sight of a gang of hustlers, scheming to commit robbery and then committing
that robbery, is not a new one. The heist movie became a classical genre in the
1960s with cheerfully swinging films like Ocean’s
11 (1960) and The Italian Job (1969).
In the 1970s, the heist became a narrative template for other styles to
build upon, in movies as different as Dog Day Afternoon (1975) and
The Sting (1973). Around the end of
the century, franchises like Mission:
Impossible (1996 onwards) and the Oceans
reboots (2001 onwards) launched serial heist-events that have dotted the
recent decades of our lives with predictably fun, sexy adventures into robbery.
The question of motivation has always been an interesting aspect of the heist movie. Perhaps the paradigmatic motive for a robber is lighthearted greed: Michael Caine or Robert Redford pocketing the cash in order to have fun with it. When a hustler has different drives, as in the emotional desperation of Al Pacino in Dog Day Afternoon, the heist film reveals the theft plot to be an empty container for whatever themes a director might like to put in there.
Widows, the new feature from Steve McQueen (Hunger, Shame, 12 Years a Slave), is a brilliant case in point. Based on the novel by Lynda La Plante, and co-written by Gillian Flynn, the movie stars Viola Davis, Michelle Rodriguez, and Elizabeth Debicki as a gang of women whose male partners all died committing a robbery together. Saddled with their debts and pursued by the thrillingly evil Jatemme Manning (Daniel Kaluuya), the trio decide to pull off a job themselves, recruiting Rodriguez’s babysitter, Cynthia Erivo, to make a gang of four.
The movie is set in Chicago, and the background to their heist is a corrupt political contest for alderman of the city’s 18th ward. Colin Farrell plays Jack Mulligan, a young Irish-American politician from a deeply racist lineage who is challenged by Jatemme’s brother, Jamal, for local supremacy. As in Martin Scorsese’s The Departed (2006), we’ve got regional corruption and criminal/cop conflict as the moral landscape against which a symbolic crime takes place.
But it’s the hearts and minds of the four female gangsters that form the core of Widows. Davis is Veronica Rawlings, a teachers’ union delegate with a fluffy white dog who walks the line between empowered and downright bossy toward the other women. It’s a shame, since Davis has been directed this way a lot in recent years, but her character demands a lot of forcibly restrained emotion and lip-wobbling semi-tears. Davis is a great actor with a range, but this role is very capital-A “Acting,” and it doesn’t showcase her many talents. Rodriguez plays browbeaten mom Linda, adding some really subtle complexity to her general vibe of exhaustion. The most fun performance comes from Debicki as Alice, an Amazonian babe who emerges from a life of abuse to scam men, rob the rich, and otherwise take ownership of her life.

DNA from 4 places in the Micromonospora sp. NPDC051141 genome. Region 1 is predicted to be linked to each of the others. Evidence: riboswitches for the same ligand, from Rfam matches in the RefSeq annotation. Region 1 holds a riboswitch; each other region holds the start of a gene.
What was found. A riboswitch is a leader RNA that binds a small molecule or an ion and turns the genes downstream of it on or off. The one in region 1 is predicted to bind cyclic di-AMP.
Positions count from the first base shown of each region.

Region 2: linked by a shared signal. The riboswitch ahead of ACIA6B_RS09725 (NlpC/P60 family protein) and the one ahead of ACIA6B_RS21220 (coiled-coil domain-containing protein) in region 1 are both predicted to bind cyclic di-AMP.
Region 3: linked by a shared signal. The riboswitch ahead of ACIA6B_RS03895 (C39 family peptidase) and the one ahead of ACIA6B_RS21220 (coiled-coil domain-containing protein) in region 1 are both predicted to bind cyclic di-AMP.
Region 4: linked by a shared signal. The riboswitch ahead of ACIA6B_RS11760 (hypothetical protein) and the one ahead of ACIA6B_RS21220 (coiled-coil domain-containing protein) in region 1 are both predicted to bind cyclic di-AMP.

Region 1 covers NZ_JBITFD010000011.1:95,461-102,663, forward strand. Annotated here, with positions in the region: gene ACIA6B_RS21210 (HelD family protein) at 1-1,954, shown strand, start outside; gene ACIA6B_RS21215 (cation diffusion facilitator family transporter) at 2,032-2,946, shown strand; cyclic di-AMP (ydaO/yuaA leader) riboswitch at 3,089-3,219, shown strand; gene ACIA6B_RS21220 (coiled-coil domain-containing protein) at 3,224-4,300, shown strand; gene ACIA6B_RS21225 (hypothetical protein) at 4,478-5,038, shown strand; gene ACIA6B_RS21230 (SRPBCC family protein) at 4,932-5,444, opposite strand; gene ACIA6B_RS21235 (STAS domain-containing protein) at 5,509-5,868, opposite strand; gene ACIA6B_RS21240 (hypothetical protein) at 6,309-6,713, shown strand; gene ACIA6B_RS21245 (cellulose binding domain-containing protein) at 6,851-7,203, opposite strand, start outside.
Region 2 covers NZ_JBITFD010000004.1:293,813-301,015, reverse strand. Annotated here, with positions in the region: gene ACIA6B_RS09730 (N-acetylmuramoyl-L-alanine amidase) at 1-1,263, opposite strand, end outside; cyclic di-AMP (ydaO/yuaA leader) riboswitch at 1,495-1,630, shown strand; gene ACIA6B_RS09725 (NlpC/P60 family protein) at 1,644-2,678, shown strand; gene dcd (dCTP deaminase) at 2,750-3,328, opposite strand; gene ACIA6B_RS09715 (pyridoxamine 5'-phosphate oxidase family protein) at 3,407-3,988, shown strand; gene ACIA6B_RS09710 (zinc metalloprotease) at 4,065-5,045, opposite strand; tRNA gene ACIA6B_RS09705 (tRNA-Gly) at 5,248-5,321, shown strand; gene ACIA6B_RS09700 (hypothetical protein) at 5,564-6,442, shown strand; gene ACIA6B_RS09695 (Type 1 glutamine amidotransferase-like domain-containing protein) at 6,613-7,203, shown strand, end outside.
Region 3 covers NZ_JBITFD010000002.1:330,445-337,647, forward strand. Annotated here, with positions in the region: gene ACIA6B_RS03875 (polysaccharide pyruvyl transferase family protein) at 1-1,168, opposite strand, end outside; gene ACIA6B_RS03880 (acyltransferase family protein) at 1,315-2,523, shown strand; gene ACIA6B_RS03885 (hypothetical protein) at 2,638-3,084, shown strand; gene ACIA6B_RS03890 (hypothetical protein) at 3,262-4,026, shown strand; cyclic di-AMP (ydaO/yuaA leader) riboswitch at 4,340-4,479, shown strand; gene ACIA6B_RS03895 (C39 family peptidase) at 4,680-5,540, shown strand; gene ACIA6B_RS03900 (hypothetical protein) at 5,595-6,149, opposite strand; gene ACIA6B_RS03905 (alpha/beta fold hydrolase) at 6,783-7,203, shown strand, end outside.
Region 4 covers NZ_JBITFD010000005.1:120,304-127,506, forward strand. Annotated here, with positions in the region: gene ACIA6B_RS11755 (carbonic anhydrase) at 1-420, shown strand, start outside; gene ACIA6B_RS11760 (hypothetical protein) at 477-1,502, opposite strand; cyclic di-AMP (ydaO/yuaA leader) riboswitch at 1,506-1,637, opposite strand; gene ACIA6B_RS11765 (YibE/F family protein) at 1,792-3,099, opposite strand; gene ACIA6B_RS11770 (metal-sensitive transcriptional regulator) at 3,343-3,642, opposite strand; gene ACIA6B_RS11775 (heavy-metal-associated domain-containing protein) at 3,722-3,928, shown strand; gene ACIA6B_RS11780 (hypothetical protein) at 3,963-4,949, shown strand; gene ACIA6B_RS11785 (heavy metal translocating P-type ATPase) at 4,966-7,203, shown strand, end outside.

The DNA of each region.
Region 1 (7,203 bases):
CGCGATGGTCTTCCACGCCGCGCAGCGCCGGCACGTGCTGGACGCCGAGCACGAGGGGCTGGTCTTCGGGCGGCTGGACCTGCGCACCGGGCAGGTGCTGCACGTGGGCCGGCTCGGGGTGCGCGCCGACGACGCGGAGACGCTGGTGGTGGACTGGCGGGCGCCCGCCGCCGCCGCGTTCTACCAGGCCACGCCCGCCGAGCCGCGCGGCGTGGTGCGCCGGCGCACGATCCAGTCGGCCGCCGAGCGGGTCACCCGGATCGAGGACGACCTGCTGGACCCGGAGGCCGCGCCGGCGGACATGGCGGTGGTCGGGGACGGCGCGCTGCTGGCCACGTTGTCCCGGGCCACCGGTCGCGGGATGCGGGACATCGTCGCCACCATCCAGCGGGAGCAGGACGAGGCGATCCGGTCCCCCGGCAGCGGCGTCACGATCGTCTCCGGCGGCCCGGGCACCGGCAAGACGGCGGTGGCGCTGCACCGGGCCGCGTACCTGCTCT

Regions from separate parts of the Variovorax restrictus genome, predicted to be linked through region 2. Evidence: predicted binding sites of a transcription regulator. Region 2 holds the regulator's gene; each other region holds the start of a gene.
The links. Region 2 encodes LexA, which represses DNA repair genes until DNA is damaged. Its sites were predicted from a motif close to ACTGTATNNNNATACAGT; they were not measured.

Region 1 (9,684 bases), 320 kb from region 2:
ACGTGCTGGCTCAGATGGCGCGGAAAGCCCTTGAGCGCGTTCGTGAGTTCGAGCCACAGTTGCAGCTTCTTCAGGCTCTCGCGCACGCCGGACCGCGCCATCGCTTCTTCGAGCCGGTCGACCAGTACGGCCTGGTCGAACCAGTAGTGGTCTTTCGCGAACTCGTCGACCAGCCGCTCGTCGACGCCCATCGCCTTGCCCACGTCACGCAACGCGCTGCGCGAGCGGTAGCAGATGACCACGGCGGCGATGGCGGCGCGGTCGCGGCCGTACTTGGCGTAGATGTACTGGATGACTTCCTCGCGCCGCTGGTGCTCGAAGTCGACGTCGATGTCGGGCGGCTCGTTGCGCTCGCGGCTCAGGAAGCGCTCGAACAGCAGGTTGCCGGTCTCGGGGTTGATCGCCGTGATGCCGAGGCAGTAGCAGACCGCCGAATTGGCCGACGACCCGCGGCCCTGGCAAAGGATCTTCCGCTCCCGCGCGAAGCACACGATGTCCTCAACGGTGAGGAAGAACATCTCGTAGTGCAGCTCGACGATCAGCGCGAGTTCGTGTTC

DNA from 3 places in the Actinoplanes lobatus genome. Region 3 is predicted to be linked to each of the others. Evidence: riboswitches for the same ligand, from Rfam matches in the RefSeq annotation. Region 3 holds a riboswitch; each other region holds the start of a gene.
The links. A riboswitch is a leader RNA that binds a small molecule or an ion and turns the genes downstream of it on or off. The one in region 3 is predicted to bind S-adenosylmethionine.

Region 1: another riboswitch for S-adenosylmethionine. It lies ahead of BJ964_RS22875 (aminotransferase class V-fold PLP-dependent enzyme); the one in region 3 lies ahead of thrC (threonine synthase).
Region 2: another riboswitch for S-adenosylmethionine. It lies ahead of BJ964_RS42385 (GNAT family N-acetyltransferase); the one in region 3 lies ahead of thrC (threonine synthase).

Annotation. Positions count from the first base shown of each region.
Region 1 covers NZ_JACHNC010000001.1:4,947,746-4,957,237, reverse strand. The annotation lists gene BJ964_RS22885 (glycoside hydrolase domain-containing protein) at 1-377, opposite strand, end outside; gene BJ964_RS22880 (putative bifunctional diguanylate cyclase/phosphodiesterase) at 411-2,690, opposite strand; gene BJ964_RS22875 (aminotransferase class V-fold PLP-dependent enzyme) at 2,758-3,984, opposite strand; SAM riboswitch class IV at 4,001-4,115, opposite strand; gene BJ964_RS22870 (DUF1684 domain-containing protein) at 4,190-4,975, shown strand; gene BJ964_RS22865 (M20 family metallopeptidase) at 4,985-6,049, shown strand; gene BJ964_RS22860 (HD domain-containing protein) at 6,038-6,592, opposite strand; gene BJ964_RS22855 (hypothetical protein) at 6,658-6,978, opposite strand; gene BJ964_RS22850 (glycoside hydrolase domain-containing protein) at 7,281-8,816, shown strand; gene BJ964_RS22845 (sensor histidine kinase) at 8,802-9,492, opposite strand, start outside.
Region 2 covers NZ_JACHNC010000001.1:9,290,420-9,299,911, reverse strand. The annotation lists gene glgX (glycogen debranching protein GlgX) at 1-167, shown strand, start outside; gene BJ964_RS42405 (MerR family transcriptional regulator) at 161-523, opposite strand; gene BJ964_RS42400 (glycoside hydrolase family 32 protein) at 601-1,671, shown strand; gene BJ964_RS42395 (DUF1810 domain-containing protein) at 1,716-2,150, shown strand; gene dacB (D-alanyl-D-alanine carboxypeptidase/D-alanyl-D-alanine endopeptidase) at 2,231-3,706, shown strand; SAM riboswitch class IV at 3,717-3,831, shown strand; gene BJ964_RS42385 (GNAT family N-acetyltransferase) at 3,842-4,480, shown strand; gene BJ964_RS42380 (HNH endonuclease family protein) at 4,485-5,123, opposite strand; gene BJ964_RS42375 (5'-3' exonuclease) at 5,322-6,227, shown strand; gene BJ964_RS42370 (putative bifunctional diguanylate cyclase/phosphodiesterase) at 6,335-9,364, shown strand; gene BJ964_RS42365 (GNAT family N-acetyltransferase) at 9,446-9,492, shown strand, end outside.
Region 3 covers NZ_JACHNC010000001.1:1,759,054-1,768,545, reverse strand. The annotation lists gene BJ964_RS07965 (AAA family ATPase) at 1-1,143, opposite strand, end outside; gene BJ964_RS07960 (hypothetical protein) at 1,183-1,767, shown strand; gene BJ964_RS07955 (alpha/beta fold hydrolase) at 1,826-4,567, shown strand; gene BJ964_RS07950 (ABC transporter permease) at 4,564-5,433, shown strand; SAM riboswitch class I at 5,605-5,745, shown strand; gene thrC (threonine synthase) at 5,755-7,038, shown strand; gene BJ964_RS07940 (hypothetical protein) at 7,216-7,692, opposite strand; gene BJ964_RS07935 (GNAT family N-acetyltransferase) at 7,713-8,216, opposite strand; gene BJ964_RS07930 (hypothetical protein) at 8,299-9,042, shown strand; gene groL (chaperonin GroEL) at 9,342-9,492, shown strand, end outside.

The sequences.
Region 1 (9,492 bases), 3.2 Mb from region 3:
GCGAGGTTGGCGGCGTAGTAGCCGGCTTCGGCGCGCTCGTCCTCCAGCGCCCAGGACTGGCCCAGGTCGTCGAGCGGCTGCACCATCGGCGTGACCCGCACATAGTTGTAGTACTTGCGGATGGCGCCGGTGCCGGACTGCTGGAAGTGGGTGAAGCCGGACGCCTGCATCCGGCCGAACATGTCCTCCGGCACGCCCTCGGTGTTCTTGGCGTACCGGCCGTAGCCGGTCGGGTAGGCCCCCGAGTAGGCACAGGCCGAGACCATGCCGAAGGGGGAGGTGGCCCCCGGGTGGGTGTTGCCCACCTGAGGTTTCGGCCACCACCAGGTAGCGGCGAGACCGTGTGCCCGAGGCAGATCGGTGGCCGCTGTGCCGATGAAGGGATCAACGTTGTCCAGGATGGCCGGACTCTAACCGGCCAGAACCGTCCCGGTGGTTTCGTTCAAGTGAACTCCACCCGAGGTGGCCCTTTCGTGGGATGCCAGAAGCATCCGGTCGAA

In the role of Jatemme, Daniel Kaluuya affirms his place as one of the best young actors at work today. McQueen gives Kaluuya some fantastic scenes to work with. He and his gang show up to terrorize Veronica’s driver, a guy named Bash. As Jatemme tires of taunting the driver and turns away to slump in front of a football game on TV, the camera stays on him, as if he’s the only person that matters in the room. We hear the blows land, but offscreen, as Jatemme idly lifts the remote.
At Veronica’s husband’s funeral, he watches the white politicians gladhand her from the sidelines, before taking his bubblegum out of his mouth and pressing it to the end of a gravestone statue’s sculpted gun. It’s a gorgeously ironic little shot, parodying the hippie notion of stopping a rifle up with a flower. What Jatemme wants isn’t peace, but power: he’s going to go after it, and he’s going to use different means than through historically white institutions, but he doesn’t care if he desecrates lives along the way.
McQueen’s cinematography is outstanding throughout. It’s not subtle, but it’s beautiful. When Colin Farrell is playing the corrupt politician at his worst, we see him on a boat with the Chicago skyline behind him. Farrell stands dead center of the shot, his boat arrayed symmetrically around him, as if he and the institutional power he embodies are the only stable points in the universe. By contrast, we see Jatemme in constant motion; he peers out of cars, wanders in and out of other people’s homes, continually violating the boundaries of the private and the public with his version of power, which is violence.
In an interview with Reuters, McQueen has said that he wanted in Widows to “engage with that whole idea of escapism” in the heist plot, but “not negate the political and the current ... social economical environment that we live in today.” He gave himself, therefore, the difficult job of bolting a thrilling story to a sensitive social portrait, all while plugging in a set of character motivations revolving around grief, gender, race, and loneliness.
Veronica’s grief begins and ends this movie, and so it is her pain through which we experience all the delicate social textures that Widows presents. Because she’s tough and she needs to get the job done, Veronica holds her agony back—we learn only halfway through the movie that she has also lost a son—from the foreground. A performance like that is tough to pull off, since it’s as much about repression as it is about true feeling. It would be nice to see Davis allowed to act naturalistically, or lightheartedly; she’s often cast in very serious or very bombastic roles that require her to summon all her presence, but dim her light. McQueen just about pulls off the feat of keeping us engaged in this story through the ambivalent heroism of this grieving woman. But it’s the dashing camerawork and broad historical awareness of Widows that makes it a truly sophisticated action film, and by far the best crime movie of 2018 so far.